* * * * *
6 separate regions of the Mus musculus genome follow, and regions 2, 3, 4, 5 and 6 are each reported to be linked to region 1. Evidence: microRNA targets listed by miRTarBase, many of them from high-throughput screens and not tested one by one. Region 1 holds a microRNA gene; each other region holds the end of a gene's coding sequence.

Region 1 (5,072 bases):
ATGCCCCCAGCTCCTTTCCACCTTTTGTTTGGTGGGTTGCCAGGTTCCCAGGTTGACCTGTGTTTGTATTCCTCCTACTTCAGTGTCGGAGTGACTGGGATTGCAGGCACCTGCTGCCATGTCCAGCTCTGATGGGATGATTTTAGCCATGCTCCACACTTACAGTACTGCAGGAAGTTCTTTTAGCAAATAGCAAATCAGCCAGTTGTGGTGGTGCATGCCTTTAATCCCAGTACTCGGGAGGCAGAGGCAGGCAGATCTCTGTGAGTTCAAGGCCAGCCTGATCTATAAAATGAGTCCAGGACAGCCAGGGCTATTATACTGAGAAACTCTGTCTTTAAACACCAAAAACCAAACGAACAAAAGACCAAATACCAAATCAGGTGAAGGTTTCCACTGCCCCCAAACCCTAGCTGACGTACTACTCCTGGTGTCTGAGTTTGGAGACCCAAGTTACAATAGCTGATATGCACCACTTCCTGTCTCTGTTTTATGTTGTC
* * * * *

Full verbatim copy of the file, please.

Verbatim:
6 separate regions of the Mus musculus genome follow, and regions 2, 3, 4, 5 and 6 are each reported to be linked to region 1. Evidence: microRNA targets listed by miRTarBase, many of them from high-throughput screens and not tested one by one. Region 1 holds a microRNA gene; each other region holds the end of a gene's coding sequence.

Region 1 (5,072 bases):
ATGCCCCCAGCTCCTTTCCACCTTTTGTTTGGTGGGTTGCCAGGTTCCCAGGTTGACCTGTGTTTGTATTCCTCCTACTTCAGTGTCGGAGTGACTGGGATTGCAGGCACCTGCTGCCATGTCCAGCTCTGATGGGATGATTTTAGCCATGCTCCACACTTACAGTACTGCAGGAAGTTCTTTTAGCAAATAGCAAATCAGCCAGTTGTGGTGGTGCATGCCTTTAATCCCAGTACTCGGGAGGCAGAGGCAGGCAGATCTCTGTGAGTTCAAGGCCAGCCTGATCTATAAAATGAGTCCAGGACAGCCAGGGCTATTATACTGAGAAACTCTGTCTTTAAACACCAAAAACCAAACGAACAAAAGACCAAATACCAAATCAGGTGAAGGTTTCCACTGCCCCCAAACCCTAGCTGACGTACTACTCCTGGTGTCTGAGTTTGGAGACCCAAGTTACAATAGCTGATATGCACCACTTCCTGTCTCTGTTTTATGTTGTC